Burnt by the Sun

Peter Flannery

Burnt by the Sun

Colonel Kotov, decorated hero of the Russian Revolution, is spending an idyllic summer in the country with his beloved young wife and family. But on one glorious sunny morning in 1936, his wife’s former lover returns from a long and unexplained absence. Amidst a tangle of sexual jealousy, retribution and remorseless political backstabbing, Kotov feels the full, horrifying reach of Stalin’s rule. 4.4 out of 5 based on 5 reviews
Burnt by the Sun

Omniscore:

Location London
Venue Lyttelton, National Theatre
Director Howard Davies
Cast Ciaran Hinds (Kotov), Stephanie Jacob (Mokhova), Pamela Merrick (Olga), Rowena Cooper (Lidia), Tony Turner (The Truck Driver) Michelle Dockery (Maroussia), Duncan Bell (Vsevolod ), Anna Burnett / Floss Hoffmann / Hattie Webb (Little Girl/Pioneer Girl), Anna Carteret (Elena), Marcus Cunningham (Aronin), Michael Grady-Hall (Andrushya/Pioneer Officer ), Colin Haigh (Mironov), Harry Hepple (Pioneer Officer), Anne Kavanagh (Ensemble), Victoria Lennox (Ensemble), Stuart Martin (Kolya/Pioneer Officer), Tim McMullan (Kirik), Charlotte Pyke (Ensemble), Roger Ringrose (Blokhin) Skye Bennett, Holly Gibbs, Floss Hoffmann, Hattie Webb. Rory Kinnear (Mitia)
From March 2009
Until May 2009
Box Office 020 7452 3000
 

Colonel Kotov, decorated hero of the Russian Revolution, is spending an idyllic summer in the country with his beloved young wife and family. But on one glorious sunny morning in 1936, his wife’s former lover returns from a long and unexplained absence. Amidst a tangle of sexual jealousy, retribution and remorseless political backstabbing, Kotov feels the full, horrifying reach of Stalin’s rule.

Reviews

The Independent

Michael Coveney

There are a lot of movie adaptations on the London stage at the moment but this one takes the palm as a really fine new play by Peter Flannery – best known as the television writer of Our Friends in the North and the recent Civil War bodice-ripper The Devil's Whore – based on Burnt by the Sun, the outstanding Russian film that won an Oscar in 1994...The play is billed as "from the screenplay by Nikita Mikhalkov and Rustam Ibragimbekov." Flannery has performed the miracle of re-releasing a film, not reducing it, as theatre.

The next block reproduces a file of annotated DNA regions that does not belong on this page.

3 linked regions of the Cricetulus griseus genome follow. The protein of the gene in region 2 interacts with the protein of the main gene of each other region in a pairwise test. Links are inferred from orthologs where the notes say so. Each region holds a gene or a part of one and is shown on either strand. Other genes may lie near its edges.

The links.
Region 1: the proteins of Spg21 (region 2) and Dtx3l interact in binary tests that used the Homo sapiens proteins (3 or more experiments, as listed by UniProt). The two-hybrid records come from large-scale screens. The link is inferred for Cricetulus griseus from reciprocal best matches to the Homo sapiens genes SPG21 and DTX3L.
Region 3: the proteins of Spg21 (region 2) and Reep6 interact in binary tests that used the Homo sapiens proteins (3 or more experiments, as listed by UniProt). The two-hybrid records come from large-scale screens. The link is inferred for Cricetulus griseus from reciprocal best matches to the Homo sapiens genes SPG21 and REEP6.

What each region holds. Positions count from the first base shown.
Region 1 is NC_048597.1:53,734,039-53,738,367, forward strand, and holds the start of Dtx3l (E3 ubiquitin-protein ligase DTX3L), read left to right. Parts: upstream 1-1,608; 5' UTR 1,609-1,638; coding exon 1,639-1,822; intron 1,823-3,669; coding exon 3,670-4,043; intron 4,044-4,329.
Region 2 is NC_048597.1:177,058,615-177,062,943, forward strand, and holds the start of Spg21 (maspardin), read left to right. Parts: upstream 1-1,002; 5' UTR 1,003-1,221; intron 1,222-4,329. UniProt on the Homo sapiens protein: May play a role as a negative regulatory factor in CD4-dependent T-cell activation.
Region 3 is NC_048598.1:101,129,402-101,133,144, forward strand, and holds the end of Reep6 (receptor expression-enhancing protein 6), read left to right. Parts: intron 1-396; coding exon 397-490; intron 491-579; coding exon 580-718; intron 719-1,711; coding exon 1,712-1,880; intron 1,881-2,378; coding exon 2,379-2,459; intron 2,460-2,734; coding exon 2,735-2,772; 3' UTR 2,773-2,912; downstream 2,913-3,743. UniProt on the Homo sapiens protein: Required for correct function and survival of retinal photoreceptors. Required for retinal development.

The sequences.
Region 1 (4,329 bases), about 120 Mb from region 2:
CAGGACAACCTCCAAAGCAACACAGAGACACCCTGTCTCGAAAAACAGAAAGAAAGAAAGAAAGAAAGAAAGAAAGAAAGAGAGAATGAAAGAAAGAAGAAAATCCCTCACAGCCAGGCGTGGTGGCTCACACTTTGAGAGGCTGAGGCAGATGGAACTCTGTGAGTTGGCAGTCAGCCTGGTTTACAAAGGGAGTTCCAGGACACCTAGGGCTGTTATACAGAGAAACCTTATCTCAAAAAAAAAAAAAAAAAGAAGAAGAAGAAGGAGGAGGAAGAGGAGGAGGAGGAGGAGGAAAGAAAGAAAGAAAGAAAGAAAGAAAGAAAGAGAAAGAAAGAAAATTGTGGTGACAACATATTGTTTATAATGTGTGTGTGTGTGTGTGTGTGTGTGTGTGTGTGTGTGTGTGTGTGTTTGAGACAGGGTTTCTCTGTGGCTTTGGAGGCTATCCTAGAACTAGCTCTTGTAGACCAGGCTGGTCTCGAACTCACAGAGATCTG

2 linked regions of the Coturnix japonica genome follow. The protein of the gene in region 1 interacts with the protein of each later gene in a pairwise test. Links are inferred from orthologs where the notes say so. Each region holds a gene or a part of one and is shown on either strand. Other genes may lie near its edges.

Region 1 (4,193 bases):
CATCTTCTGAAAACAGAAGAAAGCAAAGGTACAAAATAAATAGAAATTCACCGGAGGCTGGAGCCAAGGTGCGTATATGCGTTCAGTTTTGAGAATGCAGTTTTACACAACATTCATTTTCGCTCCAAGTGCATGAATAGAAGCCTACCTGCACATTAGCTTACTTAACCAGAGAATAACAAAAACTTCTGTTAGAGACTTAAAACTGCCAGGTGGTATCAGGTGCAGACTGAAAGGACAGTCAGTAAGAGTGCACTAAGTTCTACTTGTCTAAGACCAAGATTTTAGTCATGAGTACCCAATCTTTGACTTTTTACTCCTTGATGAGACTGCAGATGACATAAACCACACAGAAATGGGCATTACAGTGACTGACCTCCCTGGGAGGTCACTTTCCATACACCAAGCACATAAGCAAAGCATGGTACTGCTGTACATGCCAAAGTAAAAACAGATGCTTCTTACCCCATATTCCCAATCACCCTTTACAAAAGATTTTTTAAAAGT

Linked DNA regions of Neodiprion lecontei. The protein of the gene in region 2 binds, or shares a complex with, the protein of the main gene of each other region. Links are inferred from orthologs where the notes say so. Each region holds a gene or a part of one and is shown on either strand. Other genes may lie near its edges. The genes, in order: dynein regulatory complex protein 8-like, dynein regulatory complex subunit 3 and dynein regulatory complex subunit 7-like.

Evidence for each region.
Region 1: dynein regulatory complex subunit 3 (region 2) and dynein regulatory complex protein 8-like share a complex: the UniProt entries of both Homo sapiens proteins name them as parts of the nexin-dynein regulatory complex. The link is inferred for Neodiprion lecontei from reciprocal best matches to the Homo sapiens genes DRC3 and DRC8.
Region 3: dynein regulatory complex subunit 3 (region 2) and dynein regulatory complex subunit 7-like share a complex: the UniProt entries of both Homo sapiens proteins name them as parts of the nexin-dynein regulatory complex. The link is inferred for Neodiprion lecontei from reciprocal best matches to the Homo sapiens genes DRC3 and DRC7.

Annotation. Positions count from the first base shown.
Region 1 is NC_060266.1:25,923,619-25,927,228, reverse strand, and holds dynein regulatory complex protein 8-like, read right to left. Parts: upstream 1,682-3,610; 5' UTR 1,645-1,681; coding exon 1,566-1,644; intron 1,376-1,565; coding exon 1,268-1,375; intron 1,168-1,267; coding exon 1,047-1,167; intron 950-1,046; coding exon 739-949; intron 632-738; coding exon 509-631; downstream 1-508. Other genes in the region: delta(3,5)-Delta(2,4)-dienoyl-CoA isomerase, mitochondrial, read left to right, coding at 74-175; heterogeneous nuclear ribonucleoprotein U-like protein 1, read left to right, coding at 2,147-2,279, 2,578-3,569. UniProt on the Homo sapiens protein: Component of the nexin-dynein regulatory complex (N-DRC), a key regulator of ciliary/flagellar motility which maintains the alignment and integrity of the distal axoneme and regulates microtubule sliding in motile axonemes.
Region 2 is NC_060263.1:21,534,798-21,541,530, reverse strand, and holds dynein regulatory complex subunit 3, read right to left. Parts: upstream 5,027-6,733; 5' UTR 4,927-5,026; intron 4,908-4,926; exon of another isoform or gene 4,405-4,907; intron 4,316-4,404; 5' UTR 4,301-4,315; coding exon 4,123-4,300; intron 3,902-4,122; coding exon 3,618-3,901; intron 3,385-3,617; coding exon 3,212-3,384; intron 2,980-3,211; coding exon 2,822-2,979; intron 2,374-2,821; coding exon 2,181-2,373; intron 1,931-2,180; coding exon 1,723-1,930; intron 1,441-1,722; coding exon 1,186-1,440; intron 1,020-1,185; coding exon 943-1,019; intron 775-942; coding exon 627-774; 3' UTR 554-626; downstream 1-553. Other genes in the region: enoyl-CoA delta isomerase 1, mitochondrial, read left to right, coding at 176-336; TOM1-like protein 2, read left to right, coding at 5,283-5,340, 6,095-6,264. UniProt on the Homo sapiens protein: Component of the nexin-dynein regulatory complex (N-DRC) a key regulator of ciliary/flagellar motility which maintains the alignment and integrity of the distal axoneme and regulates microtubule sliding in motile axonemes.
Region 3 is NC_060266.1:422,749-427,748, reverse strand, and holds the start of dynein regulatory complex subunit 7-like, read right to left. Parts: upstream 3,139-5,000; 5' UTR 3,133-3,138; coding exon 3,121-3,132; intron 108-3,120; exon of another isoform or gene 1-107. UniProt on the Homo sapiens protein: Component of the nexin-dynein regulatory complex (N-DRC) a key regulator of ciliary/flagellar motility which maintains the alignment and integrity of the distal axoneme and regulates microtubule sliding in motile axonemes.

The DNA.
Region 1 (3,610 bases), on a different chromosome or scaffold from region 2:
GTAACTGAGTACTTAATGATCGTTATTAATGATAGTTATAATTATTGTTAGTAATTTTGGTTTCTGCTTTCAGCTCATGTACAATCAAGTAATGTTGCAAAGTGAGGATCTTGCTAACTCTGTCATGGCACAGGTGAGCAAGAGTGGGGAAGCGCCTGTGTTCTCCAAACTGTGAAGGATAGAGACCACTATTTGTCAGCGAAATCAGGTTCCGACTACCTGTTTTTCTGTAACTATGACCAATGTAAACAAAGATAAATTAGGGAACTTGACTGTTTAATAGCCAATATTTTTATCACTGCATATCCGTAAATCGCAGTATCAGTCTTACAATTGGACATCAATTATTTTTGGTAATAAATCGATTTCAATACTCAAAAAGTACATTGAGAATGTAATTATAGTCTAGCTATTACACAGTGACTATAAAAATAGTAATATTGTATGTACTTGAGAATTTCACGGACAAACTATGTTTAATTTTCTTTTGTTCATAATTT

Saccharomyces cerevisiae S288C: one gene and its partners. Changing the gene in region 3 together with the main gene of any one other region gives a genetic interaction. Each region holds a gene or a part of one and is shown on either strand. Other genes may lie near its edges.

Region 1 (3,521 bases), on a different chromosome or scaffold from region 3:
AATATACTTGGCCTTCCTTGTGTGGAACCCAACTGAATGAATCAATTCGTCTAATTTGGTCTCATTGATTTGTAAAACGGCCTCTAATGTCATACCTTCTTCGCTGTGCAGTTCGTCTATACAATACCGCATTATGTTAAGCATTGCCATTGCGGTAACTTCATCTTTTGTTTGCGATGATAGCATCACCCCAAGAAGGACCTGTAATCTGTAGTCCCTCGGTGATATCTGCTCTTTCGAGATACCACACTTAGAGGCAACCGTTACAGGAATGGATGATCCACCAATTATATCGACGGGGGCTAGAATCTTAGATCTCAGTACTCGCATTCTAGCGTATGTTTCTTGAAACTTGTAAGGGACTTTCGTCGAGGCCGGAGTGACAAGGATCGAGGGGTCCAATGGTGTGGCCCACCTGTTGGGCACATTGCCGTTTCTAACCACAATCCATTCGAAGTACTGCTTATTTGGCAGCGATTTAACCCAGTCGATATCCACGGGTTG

05/03/2009

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The Daily Telegraph

Charles Spencer

The show, complete with marching band, sinister secret policeman and young, uniformed Pioneers celebrating the splendours of Uncle Joe, creates a superb sense of place and time, and there are outstanding leading performances from Ciaran Hinds who movingly suggests the crusty general's deep love for his wife and young daughter; Michelle Dockery, who beautifully captures the pain and confusion of a woman torn between two men; and the superb Rory Kinnear, mixing wit, anguish and aggression as the mysterious visitor. Funny, affecting and taut with suspense, Burnt by the Sun is a new play that already feels like a classic.

04/03/2009

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The Stage

Ben Dowell

Writer Peter Flannery brings a luminously tragic poignancy to his stage retelling of the Oscar-winning 1994 Russian film centring on the impact of Stalin’s 1936 terror on the life of a retired fictional General Kotov and his family in the country…This is unquestionably an impressive production of a genuinely chilling play. But there is perhaps one caveat - the women. The gaggle of elderly ladies tolerated by Kotov are little more than ciphers, an absent-minded and nostalgic chorus, yearning for happier times before the revolution. And as Maroussia, Michelle Dockery is allowed to do little more than vent her tear-stained rage and confusion as a helpless bystander at the savage march of history. But that, perhaps, is frightening enough.

04/03/2009

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The Evening Standard

Nicholas de Jongh

Davies’s production develops far less of an atmosphere than Mikhalkov’s wonderful film, whose lyricism was slowly undermined by notes of menace, violence and fear. Davies’s style is too theatrically spectacular — complete with a Young Pioneer Band and a staging reliant on the slightly synthetic vivacity of Kotov’s numerous house guests... Davies’s deathly finale, though no match for the original, brings down the hammer-blows of fate with shocking nonchalance...Burnt By The Sun brings Russian history into riveting close-up.

04/03/2009

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The Guardian

Michael Billington

Our theatre is becoming over-dependent on cinema. But, even if Peter Flannery's adaptation of Nikita Mikhalkov's Oscar-winning 1994 movie can't quite match the original and one misses crucial scenes, I'd still recommend the show for two reasons: the political power of the narrative and the ensemble grace of Howard Davies's fine production

04/03/2009

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